Note to Editors
Every year, Brand Finance values 5,000 of the world’s biggest brands. The 100 fastest growing brands from among those featured consistently in the Brand Finance Global 500 ranking over the past five years, are in the inaugural Brand Finance Fastest Growing Brands 2019 ranking.

Brand value is understood as the net economic benefit that a brand owner would achieve by licensing the brand in the open market.

Additional insights, charts, and more information about the methodology, as well as definitions of key terms are available in the Brand Finance Fastest Growing Brands 2019 report.

Data compiled for the Brand Finance rankings and reports are provided for the benefit of the media and are not to be used for any commercial or technical purpose without written permission from Brand Finance.

Media Contacts

Penny Erricker
Communications Executive
Brand Finance

About Brand Finance

Brand Finance is the world’s leading brand valuation consultancy. Bridging the gap between marketing and finance for more than 25 years, Brand Finance evaluates the strength of brands and quantifies their financial value to help organizations of all kinds make strategic decisions.

Headquartered in London, Brand Finance has offices in over 20 countries, offering services on all continents. Every year, Brand Finance conducts more than 5,000 brand valuations, supported by original market research, and publishes over 100 reports which rank brands across all sectors and countries.

Brand Finance also operates the Global Brand Equity Monitor, conducting original market research annually on over 5,000 brands, surveying more than 150,000 respondents across 38 countries and 31 industry sectors. Combining perceptual data from the Global Brand Equity Monitor with data from its valuation database enables Brand Finance to arm brand leaders with the data and analytics they need to enhance brand and business value.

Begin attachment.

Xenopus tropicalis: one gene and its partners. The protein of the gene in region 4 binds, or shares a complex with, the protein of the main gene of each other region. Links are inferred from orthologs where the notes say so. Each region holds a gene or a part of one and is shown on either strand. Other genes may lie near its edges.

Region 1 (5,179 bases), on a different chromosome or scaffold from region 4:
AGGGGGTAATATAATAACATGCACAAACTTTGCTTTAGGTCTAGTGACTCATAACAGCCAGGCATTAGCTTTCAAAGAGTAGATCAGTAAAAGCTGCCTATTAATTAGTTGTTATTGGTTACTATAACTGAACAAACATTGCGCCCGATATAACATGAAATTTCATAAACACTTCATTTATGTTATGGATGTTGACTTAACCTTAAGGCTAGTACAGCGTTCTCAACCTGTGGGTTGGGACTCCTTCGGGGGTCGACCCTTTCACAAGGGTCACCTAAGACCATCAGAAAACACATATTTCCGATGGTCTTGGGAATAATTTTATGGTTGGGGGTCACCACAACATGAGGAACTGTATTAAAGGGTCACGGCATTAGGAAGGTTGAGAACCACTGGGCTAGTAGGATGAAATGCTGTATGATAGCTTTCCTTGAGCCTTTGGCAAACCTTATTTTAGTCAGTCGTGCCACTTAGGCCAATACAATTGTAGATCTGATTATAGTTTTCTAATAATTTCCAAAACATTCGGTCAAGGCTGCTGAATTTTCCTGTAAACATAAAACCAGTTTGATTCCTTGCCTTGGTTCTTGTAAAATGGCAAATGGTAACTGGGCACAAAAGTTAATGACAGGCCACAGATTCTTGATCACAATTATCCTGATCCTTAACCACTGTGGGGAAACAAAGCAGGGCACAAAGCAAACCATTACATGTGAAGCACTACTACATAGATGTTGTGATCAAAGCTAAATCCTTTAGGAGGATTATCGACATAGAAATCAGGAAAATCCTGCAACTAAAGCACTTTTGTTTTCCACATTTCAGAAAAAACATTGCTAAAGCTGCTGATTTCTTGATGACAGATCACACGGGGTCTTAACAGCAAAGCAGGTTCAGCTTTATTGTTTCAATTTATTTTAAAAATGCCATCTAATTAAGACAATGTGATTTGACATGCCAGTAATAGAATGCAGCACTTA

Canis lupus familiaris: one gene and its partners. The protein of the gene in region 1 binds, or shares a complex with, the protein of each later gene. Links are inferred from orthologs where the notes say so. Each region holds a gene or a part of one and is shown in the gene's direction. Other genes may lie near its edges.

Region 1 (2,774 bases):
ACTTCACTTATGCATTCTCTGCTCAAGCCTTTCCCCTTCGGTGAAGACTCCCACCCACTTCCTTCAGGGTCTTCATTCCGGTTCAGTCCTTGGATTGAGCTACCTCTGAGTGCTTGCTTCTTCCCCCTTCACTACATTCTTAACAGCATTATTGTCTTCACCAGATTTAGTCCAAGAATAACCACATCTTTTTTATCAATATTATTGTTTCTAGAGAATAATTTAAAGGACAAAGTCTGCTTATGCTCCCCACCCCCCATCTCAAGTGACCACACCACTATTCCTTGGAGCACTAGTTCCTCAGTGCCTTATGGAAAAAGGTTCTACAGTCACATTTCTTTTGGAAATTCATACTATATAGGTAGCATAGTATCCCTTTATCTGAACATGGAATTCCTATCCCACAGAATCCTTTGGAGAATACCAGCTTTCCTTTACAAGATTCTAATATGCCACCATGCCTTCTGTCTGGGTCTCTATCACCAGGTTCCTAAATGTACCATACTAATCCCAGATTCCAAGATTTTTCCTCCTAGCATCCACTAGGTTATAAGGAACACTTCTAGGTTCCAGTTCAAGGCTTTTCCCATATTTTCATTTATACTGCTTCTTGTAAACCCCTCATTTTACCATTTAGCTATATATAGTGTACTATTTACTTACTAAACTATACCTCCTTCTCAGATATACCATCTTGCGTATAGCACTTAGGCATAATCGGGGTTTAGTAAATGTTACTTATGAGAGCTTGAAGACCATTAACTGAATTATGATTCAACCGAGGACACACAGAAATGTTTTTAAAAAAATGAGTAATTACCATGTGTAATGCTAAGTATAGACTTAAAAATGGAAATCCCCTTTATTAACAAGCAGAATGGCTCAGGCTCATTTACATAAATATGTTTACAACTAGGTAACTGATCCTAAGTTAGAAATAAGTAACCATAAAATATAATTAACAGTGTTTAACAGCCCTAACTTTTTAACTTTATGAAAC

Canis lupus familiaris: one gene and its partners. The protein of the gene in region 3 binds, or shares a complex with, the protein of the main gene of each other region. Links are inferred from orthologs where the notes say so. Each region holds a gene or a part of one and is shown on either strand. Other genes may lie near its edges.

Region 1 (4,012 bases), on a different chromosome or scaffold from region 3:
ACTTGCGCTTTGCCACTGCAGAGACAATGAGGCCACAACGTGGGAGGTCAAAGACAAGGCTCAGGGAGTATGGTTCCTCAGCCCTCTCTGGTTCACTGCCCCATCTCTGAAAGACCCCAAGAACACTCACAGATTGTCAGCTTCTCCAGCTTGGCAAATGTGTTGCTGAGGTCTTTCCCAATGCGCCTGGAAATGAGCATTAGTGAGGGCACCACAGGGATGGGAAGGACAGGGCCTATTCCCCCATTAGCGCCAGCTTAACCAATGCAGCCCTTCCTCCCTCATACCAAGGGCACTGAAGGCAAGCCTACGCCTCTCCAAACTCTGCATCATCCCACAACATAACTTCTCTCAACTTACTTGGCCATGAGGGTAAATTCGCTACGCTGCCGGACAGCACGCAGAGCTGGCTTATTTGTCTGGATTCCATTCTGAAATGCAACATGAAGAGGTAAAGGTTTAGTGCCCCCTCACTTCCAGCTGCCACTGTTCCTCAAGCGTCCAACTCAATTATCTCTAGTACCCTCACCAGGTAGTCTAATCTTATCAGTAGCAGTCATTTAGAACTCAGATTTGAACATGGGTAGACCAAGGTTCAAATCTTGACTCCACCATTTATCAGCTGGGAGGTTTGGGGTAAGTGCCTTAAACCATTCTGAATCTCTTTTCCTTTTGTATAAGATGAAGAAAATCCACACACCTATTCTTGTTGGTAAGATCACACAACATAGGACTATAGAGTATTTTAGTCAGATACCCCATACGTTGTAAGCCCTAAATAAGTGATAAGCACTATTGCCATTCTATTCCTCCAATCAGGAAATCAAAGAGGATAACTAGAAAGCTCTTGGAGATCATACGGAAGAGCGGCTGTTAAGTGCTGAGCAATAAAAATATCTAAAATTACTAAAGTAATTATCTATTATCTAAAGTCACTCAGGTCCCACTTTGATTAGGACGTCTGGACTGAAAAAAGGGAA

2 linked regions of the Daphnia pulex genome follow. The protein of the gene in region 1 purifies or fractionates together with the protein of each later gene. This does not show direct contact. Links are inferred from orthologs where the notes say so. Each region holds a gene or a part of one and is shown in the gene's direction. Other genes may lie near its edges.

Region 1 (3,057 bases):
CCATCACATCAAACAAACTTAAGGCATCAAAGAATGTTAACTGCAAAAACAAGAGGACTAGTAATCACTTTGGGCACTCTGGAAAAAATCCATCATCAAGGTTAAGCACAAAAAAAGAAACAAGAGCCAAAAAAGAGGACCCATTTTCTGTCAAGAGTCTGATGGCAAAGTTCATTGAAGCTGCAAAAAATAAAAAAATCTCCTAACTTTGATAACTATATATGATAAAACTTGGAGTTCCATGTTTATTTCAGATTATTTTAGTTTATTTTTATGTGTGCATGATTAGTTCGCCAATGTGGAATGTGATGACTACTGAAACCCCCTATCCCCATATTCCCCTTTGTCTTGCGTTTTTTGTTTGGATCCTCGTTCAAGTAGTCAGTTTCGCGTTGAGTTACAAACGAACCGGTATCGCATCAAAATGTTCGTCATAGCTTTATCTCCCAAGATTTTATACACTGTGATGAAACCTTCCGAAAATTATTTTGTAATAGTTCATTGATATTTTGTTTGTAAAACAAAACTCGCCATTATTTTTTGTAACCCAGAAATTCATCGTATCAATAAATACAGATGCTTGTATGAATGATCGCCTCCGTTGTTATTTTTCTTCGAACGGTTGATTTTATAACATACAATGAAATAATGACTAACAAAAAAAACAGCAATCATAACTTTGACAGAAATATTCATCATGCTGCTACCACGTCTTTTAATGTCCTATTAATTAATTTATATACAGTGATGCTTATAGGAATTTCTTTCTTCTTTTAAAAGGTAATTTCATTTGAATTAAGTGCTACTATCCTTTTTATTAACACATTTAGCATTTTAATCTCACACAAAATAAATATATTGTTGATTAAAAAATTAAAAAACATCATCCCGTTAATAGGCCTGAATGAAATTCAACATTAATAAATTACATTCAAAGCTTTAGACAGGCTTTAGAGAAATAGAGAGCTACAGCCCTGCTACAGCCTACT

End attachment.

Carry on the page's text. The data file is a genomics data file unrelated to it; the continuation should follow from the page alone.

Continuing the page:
Brand Finance is a regulated accountancy firm, leading the standardization of the brand valuation industry. Brand Finance was the first to be certified by independent auditors as compliant with both ISO 10668 and ISO 20671 and has received the official endorsement of the Marketing Accountability Standards Board (MASB) in the United States.

Definition of Brand

Brand is defined as a marketing-related intangible asset including, but not limited to, names, terms, signs, symbols, logos, and designs, intended to identify goods, services, or entities, creating distinctive images and associations in the minds of stakeholders, thereby generating economic benefits.

Brand Strength

Brand strength is the efficacy of a brand’s performance on intangible measures relative to its competitors. Brand Finance evaluates brand strength in a process compliant with ISO 20671, looking at Marketing Investment, Stakeholder Equity, and the impact of those on Business Performance. The data used is derived from Brand Finance’s proprietary market research programme and from publicly available sources.